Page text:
A pioneer of this movement was Presbyterian minister and traveling lecturer Sylvester Graham (1794–1851). Graham earned the moniker “the prophet of bran bread” from Ralph Waldo Emerson, and famous evangelist Charles Finney was a Grahamite.
Repulsed by an American diet saturated with greasy beef, salted pork, and hard cider, Graham preached moderation, temperance, chastity, and vegetarianism (see “What would Jesus buy?,” pp. 36–39). Spartan “Graham boardinghouses” sprung up around the country, offering a kind of gastric redemption, and the Battle Creek Sanitarium in Michigan was founded by Seventh-day Adventists inspired by Graham (see “The sacred duty,” p. 40).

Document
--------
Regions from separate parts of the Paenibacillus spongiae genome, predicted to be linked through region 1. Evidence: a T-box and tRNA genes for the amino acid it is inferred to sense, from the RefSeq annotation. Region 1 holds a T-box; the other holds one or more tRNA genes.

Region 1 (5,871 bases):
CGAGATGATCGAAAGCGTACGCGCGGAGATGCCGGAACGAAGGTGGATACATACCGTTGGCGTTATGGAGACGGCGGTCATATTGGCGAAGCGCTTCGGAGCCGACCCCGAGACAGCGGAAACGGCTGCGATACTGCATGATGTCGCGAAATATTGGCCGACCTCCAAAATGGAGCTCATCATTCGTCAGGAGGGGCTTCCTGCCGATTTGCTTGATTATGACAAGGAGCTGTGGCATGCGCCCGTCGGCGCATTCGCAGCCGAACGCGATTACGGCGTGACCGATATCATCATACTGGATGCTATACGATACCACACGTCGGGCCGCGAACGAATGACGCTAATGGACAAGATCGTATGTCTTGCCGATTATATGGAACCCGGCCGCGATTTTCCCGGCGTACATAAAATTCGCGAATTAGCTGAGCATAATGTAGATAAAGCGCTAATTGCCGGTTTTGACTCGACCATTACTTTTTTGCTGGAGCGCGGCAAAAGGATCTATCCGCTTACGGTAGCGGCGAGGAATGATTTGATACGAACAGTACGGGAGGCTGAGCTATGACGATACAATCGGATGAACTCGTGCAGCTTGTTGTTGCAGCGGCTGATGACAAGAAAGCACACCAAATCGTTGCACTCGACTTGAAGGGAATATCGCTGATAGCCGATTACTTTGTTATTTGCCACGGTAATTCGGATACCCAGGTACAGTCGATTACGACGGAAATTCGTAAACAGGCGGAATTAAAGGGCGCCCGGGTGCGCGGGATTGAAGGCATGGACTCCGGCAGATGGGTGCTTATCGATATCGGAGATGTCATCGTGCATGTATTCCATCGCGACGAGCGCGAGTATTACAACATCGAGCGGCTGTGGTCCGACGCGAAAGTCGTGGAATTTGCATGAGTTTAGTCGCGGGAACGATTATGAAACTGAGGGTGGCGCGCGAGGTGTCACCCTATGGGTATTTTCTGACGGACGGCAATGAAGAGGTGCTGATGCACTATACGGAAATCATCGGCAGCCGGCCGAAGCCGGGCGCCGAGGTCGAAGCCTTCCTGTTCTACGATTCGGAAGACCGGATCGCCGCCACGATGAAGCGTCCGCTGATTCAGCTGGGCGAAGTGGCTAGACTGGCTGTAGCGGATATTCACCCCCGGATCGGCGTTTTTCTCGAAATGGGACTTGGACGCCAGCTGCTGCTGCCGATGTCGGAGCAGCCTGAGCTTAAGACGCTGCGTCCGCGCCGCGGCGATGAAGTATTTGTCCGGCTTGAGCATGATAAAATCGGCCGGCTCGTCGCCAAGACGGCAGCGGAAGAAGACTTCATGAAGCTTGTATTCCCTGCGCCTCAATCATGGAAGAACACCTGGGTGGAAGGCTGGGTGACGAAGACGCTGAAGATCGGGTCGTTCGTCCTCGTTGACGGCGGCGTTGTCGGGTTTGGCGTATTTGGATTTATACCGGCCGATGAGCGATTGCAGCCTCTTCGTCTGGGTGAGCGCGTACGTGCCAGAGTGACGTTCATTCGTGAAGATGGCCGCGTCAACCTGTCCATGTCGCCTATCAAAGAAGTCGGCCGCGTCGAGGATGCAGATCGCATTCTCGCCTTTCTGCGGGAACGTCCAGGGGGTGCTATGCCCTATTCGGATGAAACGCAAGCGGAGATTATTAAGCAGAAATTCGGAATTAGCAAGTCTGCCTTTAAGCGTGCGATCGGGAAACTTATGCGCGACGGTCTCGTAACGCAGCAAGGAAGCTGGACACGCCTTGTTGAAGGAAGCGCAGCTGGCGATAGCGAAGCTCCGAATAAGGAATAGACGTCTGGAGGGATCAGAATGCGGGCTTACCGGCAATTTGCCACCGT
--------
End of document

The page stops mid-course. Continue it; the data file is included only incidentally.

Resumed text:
In 1876 that vegetarian health resort gained a new director, John Harvey Kellogg (1852–1943), soon to revolutionize the American breakfast table by inventing cornflakes. His wife, Ella, developed appetizing vegetarian substitutions and imitation meats in her experimental kitchen and encouraged healthy eating through a cookbook and a cooking school.
mother bakes best
In fact, as literacy spread, the nineteenth century saw a proliferation of cookbooks teaching girls and women how to run a proper middle-class kitchen, a duty imbued with spiritual significance. The Victorian mother was the “angel in the house” and the goddess of the kitchen, so some argued that she should avoid the forces of modernization that made domestic tasks more efficient and produced easy, cheap, processed food.